macOS, Reviews

Backing up or synchronising files on a Mac? You need ChronoSync 4.8

Here’s a puzzle: you’re shooting video or photos on location, using a CalDigit AV Pro 2. At your workstation you have a RAID system that you normally use for offloading images or video clips shot when in the studio directly. The AV Pro 2 is also used as a secondary offload drive for those studio-shot clips. That introduces a problem: how can you make sure — easily, quickly and simply — that everything on the AV Pro 2 is synchronised with the RAID? The answer can be to change your workflow, buy a new AV Pro 2 that’s going to be used only as secondary offload station, or buy a $50 licence to a software called ChronoSync.

For a long time, Econ Technologies has been developing a synchronisation/backup application for the Mac. ChronoSync has evolved from a simple synchronising app to a flexible and powerful backup application that would be ideal for the scenario I described earlier. Sure, you could buy a second AV Pro 2, but all that hardware costs money, takes up office space and must be connected to your Mac as well. ChronoSync, on the other hand, is inexpensive and even runs in the background if you want it to, without taking up much memory or CPU cycles.

I tried ChronoSync 4.8 with exactly this scenario and it works like a dream. My own problem didn’t require much in terms of scheduling or file selection, but I’m seriously reconsidering my regular backup methodology as well, because this app will let me set up my daily backups and tune them to a very granular level.

And it’s all fairly simple to do as well. You start by going through an Assistant, which asks you a couple of questions and then sets up your basic sync task. You can further tune that task in the Task Editor to an insanely detailed level. Scheduling is incredibly flexible and powerful too. Again, you can start with an Assistant and then take it from there. Advanced scheduling takes you to the next level, with options to run a task only when it’s triggered by an event — such as starting up the RAID system or plugging in the AV Pro 2. Or by setting it up for “live-change” triggers. Those are new to version 4.8 and they will monitor a target for changes. A “Grace Delay” allows changes to ‘settle down’ before the task is run. You can even guarantee that the task will run at a predefined interval, if you are paranoid about changes not being detected by ChronoSync.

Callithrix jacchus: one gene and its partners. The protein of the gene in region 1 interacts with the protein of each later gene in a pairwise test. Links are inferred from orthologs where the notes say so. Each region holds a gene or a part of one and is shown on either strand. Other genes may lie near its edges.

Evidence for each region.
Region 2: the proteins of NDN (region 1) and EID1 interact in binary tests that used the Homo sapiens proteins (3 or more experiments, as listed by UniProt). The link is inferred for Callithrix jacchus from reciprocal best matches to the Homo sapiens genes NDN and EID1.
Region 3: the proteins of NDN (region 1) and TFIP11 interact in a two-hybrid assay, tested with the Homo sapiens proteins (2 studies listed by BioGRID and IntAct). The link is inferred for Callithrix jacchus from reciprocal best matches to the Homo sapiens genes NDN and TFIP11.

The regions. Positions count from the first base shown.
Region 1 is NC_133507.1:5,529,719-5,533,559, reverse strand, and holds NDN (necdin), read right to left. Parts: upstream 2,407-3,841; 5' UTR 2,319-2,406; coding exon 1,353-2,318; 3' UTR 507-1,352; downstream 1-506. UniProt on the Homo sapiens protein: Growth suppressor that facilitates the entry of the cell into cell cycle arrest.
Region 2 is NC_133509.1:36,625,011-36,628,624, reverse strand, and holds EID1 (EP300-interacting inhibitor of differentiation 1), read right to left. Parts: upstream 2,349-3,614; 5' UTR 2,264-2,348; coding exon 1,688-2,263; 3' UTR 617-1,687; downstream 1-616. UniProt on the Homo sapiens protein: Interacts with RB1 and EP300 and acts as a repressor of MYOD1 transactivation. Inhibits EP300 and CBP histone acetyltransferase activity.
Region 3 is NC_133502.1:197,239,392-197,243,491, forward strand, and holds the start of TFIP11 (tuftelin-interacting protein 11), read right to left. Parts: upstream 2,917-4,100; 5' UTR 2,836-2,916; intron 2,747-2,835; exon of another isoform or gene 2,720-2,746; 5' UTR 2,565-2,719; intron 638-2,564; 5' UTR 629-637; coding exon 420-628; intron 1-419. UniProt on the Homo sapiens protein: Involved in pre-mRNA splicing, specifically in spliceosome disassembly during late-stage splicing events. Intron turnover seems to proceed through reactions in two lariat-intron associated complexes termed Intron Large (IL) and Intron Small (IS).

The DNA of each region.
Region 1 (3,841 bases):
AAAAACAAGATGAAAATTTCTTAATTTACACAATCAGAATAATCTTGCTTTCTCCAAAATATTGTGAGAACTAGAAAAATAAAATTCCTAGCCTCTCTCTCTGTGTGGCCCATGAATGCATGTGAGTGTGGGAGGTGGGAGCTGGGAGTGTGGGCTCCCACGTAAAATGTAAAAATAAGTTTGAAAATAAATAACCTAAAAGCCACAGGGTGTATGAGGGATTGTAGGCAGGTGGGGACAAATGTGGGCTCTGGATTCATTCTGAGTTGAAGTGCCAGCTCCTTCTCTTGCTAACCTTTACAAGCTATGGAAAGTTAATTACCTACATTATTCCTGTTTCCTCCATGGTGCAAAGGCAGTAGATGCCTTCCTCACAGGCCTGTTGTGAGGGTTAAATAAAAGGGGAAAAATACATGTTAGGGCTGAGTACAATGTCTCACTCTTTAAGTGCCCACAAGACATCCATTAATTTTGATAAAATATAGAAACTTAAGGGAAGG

Except for my scenario, ChronoSync also lets you synchronise or backup to cloud servers, remote computers, NAS systems, etc. You can even create bootable clones — even remote ones if you have the ChronoAgent app as well.

The best part of ChronoSync isn’t even that you can do all that. It’s the Validator. The best backup applications come with a validation mechanism that lets you check whether your backup — or clone — is exactly the same as the original. ChronoSync has a user-friendly and customisable built-in validation tool to ensure the integrity of a backup. Corruption of backup data, especially bit-rot, may go unnoticed and that also applies to the first scenario I talked about, which is why offload apps like ShotPut Pro go out of their way to create all kinds of systems that prevent even one bit of the copy to differ from the result.


If you’re serious about backing up and offloading, you need ChronoSync. Unless you’re happy with shelling out a lot of money for a subscription to a cloud-based backup service — risking your data to go lost when a hacker comes along — you can’t go wrong with this application. It’s simply amazing how little effort it will take to serve you well.

ChronoSync even supports concurrent operations and I/O throttling. It’s $49.99.